It contains an ingredient that seems to be one of the trendiest on the planet at this point in time, but I first learned about it in the early 1990s.

Not that I could find it anywhere, of course. Now it’s on the supermarket shelves. How times change.

I’m talking about Quinoa, an ancient South American grain that is unique in its nutritional profile.

Quinoa in the raw

Quinoa in the raw

But before I go on, let’s address a matter of some importance…how to pronounce it.


Ok? Got it? Good.

If I hear anyone saying kwin-oh-ah, I’ll slap them.

Quinoa, as I was saying, is a little famous at the moment. It is a seed that has been in cultivation for thousands of years, but only commercially so for a very short time. Which explains its cost (more on that later).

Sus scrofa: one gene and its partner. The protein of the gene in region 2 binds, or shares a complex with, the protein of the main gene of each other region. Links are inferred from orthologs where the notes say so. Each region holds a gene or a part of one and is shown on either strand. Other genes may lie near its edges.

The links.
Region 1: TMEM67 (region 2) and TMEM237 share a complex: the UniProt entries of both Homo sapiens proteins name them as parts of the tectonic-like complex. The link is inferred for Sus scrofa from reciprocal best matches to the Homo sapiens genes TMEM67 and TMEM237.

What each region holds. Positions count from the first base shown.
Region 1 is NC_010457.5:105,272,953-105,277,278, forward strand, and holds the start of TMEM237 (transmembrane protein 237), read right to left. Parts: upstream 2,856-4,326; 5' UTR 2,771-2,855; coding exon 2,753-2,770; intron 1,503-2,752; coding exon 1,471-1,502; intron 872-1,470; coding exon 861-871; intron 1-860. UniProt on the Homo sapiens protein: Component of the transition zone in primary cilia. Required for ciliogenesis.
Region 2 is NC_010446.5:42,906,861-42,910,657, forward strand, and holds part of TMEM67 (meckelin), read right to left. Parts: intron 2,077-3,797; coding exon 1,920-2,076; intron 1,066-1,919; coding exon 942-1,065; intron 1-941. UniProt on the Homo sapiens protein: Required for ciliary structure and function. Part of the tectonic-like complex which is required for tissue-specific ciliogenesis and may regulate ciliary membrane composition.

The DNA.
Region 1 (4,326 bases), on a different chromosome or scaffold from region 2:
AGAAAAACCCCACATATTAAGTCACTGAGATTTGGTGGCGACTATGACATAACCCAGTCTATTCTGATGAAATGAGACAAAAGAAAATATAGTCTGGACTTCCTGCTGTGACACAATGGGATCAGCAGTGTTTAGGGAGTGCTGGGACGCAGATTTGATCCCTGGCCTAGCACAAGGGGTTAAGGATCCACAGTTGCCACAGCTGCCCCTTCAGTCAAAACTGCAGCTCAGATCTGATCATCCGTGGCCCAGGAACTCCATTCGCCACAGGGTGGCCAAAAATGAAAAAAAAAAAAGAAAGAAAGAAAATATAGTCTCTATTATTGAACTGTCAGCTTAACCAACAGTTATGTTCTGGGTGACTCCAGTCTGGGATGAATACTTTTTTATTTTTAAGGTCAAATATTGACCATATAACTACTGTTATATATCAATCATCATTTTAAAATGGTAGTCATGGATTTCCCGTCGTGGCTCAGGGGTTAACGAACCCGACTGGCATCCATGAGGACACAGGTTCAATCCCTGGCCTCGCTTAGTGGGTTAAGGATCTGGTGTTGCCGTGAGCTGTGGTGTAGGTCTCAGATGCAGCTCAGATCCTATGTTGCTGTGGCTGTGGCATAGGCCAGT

Remarkably it is a source of complete protein, which makes it extremely valuable to vegans and vegetarians. It is gluten-free and rich in dietary fibre, magnesium and iron as well as being a good source of calcium – very handy for the lactose-intolerant.

It comes in white, black and red versions. I prefer the white, but that’s just me.

Teeny, tiny seeds

Teeny, tiny seeds

It also tastes good, is easily digested, low GI and incredibly easy to prepare.

It’s not a large commercial crop though, and is on the pricey side. At my local supermarket it comes in at $2 per 100g or $10 for a half kilo (500g) bag. Bear in mind that it behaves somewhat like rice in that it swells when cooked, so one cup of quinoa will yield 2¬Ĺ – 3 cups of it cooked. It can also be used in recipes that call for rice and I have made several quite successful risottos with it.